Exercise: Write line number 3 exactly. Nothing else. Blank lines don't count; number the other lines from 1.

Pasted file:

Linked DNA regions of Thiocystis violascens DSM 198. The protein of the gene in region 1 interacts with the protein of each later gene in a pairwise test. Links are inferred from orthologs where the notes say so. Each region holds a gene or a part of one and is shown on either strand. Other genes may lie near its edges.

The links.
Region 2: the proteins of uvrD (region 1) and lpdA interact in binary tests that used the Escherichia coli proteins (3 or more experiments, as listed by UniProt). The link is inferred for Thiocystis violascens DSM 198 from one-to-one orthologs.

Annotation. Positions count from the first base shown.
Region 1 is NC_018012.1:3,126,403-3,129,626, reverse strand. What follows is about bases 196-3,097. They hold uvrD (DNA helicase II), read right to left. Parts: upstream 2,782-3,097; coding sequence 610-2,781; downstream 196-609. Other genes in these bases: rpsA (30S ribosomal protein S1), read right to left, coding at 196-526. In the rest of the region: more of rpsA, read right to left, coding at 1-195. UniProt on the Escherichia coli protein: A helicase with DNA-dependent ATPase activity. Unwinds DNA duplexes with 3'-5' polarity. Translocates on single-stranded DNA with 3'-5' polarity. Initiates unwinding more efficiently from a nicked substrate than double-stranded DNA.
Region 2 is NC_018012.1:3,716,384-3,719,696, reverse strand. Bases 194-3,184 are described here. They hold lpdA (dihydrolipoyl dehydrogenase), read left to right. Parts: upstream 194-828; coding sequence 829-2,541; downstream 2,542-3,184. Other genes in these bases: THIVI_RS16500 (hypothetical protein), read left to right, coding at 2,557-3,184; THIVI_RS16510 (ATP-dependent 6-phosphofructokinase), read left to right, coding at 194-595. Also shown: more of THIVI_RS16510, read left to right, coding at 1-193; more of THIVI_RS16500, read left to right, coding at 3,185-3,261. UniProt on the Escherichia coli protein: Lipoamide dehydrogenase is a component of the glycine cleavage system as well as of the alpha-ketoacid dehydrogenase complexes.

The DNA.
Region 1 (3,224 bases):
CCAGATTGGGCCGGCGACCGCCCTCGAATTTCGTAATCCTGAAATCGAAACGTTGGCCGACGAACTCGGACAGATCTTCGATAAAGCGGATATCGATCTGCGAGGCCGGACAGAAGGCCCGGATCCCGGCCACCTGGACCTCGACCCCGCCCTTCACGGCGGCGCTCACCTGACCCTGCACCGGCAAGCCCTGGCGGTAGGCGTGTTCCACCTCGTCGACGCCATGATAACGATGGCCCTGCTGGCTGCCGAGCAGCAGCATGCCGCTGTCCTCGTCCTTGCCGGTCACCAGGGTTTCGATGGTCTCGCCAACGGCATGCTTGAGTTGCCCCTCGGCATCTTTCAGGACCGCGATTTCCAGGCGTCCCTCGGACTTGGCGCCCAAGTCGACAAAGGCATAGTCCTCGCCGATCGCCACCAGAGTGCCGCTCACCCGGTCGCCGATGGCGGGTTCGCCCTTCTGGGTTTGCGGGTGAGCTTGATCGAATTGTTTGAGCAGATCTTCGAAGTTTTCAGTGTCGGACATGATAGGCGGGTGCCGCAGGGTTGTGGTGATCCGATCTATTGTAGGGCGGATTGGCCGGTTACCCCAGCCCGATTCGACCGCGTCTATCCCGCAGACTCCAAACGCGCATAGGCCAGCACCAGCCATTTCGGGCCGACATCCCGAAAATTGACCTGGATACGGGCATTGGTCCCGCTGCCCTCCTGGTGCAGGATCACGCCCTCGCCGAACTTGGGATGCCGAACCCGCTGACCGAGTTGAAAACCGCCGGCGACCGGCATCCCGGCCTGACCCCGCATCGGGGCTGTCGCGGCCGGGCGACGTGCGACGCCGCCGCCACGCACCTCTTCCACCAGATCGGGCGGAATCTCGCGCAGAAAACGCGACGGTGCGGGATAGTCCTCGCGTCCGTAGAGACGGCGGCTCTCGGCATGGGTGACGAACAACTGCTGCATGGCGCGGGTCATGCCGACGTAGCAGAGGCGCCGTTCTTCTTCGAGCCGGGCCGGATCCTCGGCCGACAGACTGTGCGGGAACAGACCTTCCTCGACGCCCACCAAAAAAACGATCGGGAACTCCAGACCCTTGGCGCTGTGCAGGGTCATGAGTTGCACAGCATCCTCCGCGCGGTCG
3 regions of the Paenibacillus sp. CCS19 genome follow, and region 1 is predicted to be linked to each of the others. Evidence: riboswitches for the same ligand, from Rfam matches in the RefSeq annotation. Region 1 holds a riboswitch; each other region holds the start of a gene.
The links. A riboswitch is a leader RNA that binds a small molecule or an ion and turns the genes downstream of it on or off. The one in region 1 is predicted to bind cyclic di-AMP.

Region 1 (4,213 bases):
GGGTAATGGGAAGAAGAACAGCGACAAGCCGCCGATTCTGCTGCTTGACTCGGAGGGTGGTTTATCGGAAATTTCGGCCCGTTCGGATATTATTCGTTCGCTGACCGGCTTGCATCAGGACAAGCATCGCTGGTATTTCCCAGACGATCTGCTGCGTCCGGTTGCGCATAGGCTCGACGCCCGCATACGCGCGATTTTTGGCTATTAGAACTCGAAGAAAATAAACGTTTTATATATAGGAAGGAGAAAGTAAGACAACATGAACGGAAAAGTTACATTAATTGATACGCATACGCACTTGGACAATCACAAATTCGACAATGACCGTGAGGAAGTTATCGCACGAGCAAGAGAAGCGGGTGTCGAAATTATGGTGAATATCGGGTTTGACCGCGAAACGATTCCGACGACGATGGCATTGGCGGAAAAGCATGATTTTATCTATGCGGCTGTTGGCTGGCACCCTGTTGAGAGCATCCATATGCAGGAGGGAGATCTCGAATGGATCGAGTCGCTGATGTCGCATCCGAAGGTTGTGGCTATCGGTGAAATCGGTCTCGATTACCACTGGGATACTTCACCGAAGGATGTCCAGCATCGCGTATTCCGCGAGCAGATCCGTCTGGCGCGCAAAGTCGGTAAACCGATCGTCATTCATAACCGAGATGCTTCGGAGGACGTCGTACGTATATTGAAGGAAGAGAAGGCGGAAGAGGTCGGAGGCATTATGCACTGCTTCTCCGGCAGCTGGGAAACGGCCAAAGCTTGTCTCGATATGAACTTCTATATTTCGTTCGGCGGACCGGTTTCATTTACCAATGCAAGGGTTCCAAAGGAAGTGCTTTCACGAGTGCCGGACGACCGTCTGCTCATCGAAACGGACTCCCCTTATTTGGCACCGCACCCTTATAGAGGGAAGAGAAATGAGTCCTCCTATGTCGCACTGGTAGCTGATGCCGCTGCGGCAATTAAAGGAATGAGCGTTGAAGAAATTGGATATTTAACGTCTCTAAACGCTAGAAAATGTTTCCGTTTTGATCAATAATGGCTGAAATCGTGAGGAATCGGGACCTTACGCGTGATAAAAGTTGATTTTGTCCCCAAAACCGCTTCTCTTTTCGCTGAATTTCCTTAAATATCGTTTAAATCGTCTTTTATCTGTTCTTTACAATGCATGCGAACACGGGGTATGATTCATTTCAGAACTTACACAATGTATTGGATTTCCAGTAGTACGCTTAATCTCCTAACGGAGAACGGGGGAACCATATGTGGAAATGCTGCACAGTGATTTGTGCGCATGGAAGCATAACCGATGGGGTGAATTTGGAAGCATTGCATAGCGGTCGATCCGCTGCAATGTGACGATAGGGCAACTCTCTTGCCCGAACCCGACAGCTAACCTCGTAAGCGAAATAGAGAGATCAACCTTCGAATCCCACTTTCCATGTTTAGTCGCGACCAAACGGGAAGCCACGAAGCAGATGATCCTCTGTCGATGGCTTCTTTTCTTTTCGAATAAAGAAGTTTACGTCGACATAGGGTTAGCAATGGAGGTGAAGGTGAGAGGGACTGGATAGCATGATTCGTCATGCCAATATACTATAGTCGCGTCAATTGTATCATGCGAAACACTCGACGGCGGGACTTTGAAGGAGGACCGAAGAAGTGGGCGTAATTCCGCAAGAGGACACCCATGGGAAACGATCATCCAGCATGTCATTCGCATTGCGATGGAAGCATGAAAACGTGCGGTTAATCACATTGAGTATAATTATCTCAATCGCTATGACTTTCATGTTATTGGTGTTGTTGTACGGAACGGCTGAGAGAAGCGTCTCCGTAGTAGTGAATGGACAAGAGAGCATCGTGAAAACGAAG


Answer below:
Region 2: the proteins of uvrD (region 1) and lpdA interact in binary tests that used the Escherichia coli proteins (3 or more experiments, as listed by UniProt). The link is inferred for Thiocystis violascens DSM 198 from one-to-one orthologs.